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How Spring Break can impact your mental health

Spring Break is often filled with fun, but it also provides some much-needed time off. Here's why experts say this break is more important now than ever before.

LITTLE ROCK, Ark. — While spring break is often filled with fun, it also provides a much-needed break for school staff and students across the Natural State. 

Mental health experts explained that this break is more important now than ever before.

“They face something completely different than other generations,” said Therapist Natasha Thorne.

Since 2020 students everywhere have had to navigate many challenges.

“Kids are trying and they're doing the best they can and I think parents are trying too,” said Joe Yoder, UAMS Senior Clinical Therapist.

According to the CDC in 2021, 29% of students experienced poor mental health and more than 42% said they felt sad or hopeless.

“Every clinic is usually on a waitlist, and everybody's trying to work and see as many people as possible and help each person individually,” Yoder explained.

Students now have access to more information than previous generations, which has led them to be more involved.

“It's not just sitting around here, and their parents talk about these things, they actually are feeling the real-world effects of these things,” said Thorne.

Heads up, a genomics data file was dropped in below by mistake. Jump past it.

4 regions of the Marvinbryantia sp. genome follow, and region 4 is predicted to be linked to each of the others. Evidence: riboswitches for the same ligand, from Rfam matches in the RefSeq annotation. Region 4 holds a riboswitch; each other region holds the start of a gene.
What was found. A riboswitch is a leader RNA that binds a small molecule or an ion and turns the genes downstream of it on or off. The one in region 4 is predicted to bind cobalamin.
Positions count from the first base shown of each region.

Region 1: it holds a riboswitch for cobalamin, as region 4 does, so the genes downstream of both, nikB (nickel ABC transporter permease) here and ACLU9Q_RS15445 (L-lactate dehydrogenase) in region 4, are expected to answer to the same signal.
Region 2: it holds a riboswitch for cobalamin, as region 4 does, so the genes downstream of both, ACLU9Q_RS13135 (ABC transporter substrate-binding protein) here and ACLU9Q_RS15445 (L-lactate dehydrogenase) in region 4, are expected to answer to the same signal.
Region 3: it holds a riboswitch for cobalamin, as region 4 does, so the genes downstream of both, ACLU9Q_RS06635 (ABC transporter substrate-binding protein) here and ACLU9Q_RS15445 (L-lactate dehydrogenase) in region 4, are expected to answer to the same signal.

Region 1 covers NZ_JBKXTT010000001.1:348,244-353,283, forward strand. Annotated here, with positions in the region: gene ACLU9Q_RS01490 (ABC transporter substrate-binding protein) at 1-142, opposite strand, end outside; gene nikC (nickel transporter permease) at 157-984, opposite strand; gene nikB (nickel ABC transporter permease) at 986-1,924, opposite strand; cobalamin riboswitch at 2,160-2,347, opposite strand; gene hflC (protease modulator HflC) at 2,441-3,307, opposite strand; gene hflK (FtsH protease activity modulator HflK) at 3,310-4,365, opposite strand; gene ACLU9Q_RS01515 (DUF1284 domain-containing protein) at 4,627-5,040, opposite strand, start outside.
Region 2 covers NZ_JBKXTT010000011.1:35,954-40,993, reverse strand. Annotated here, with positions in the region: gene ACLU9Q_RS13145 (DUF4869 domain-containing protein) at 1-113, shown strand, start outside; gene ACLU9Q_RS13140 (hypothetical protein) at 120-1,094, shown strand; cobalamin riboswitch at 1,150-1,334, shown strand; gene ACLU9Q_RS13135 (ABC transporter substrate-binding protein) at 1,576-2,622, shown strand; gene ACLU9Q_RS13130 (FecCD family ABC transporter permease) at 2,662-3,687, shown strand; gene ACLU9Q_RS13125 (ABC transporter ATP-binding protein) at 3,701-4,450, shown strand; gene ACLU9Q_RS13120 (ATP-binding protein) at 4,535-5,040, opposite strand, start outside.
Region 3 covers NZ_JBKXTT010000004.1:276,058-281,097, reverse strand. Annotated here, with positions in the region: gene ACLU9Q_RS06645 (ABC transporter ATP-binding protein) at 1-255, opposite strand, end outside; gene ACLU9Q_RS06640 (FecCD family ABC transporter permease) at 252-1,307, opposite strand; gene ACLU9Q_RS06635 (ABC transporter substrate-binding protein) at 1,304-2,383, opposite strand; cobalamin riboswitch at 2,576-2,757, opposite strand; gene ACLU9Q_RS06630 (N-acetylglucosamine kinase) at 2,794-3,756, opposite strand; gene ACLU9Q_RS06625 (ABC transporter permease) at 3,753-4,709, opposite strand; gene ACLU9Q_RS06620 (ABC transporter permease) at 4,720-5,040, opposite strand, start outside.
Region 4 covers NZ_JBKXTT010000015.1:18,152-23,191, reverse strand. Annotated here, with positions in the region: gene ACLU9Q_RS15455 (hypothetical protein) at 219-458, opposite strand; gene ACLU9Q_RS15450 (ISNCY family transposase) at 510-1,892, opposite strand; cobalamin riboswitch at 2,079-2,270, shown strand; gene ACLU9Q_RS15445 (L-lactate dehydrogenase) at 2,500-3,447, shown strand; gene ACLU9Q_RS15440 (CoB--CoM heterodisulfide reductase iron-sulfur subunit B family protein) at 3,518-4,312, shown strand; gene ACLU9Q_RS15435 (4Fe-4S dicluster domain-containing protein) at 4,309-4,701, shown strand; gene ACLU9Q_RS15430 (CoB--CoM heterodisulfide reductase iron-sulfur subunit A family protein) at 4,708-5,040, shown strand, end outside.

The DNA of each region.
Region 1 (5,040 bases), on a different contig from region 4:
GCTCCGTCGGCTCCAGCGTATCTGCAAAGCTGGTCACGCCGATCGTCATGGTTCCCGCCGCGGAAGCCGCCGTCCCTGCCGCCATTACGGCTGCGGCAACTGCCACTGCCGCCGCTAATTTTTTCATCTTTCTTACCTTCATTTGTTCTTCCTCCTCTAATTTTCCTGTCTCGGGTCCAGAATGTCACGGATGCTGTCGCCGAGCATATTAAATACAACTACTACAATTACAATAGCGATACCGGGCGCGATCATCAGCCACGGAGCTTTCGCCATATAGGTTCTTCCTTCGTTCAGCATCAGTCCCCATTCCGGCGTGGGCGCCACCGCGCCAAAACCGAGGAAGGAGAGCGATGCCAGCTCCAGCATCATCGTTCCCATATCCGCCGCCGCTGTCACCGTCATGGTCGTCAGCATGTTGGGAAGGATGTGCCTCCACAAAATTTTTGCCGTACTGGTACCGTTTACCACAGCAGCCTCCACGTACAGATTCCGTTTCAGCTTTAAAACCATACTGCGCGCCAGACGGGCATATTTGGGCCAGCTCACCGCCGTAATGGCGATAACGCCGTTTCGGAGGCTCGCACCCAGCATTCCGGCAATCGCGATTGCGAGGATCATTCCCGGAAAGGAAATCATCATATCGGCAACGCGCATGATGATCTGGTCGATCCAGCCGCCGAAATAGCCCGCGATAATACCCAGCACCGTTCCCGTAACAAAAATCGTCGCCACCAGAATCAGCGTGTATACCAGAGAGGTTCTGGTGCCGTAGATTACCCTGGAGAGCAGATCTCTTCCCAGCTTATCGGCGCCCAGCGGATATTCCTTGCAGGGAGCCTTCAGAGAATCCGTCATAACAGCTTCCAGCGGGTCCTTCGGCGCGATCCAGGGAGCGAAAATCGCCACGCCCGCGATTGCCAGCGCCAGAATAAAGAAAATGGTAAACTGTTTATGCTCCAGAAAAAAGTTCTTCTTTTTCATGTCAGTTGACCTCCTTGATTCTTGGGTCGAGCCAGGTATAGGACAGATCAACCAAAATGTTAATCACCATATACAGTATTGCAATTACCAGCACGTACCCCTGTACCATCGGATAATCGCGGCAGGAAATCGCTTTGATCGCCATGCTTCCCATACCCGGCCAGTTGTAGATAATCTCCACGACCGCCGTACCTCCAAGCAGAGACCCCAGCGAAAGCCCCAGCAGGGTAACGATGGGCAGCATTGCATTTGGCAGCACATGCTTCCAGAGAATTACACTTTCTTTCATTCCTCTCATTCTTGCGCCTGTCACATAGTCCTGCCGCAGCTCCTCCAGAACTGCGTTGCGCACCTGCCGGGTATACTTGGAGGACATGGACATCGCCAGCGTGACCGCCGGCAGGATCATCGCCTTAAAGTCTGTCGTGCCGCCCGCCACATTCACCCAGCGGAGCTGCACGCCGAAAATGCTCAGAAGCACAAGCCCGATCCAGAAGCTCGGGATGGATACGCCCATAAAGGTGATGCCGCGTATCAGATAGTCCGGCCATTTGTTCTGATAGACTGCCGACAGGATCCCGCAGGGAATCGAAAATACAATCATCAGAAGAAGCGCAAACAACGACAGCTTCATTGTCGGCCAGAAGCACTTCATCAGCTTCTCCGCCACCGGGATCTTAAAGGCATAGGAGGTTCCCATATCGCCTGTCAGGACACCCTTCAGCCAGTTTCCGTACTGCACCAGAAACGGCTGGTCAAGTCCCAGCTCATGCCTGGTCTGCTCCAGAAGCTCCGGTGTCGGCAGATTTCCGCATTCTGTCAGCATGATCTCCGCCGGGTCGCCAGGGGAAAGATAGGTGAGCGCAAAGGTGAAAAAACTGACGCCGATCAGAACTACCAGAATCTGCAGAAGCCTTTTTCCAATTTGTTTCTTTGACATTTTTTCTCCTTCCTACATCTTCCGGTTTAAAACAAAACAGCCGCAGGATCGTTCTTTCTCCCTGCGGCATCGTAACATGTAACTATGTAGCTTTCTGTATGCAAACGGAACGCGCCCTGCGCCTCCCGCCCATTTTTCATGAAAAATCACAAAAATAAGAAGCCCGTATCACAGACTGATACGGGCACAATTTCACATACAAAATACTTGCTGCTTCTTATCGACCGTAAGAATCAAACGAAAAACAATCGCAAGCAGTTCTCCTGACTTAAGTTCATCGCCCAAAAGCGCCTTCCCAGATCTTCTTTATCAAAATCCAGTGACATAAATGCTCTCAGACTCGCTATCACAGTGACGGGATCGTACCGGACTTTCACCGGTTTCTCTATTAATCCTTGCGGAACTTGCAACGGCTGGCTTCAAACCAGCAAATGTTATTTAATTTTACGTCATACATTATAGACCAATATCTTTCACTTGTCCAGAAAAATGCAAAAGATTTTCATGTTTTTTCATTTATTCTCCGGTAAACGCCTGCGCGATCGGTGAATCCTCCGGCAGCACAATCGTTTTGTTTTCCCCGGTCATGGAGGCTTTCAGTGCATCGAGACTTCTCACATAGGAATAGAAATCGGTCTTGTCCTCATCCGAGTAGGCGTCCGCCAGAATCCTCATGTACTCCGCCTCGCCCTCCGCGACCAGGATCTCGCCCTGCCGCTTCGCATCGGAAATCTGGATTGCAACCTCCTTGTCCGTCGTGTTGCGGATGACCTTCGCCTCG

That exposure along with everyday schoolwork is something experts said only adds to pressure they may already feel academically.

“My eight-year-old, he's in a third grade, and he was literally counting down the days until spring break, he loves school, you know, but it was just like, I mean, he literally said, I need a break,” she said.  

This is why therapists believe spring break is much-needed time off for kids to reset before returning to the classroom.

“Kids are just like any of us in the sense that they need time to break,” said Yoder.

Both therapists explained how it’s important for parents to make sure their kids are taking time for themselves no matter what age so they can refresh before finishing the school year.

“Sometimes as adults, we do tend to forget how much pressure is actually on kids out there,” said Thorne. “So, give them that space and create that safe space for them to be able to say, hey, this is going on, or this is bothering me.”

While spring break can look different for everyone, whether it's going on a trip or just simply taking time to go outside and disconnect from our smart devices— experts said it's best to find what works best for your family.

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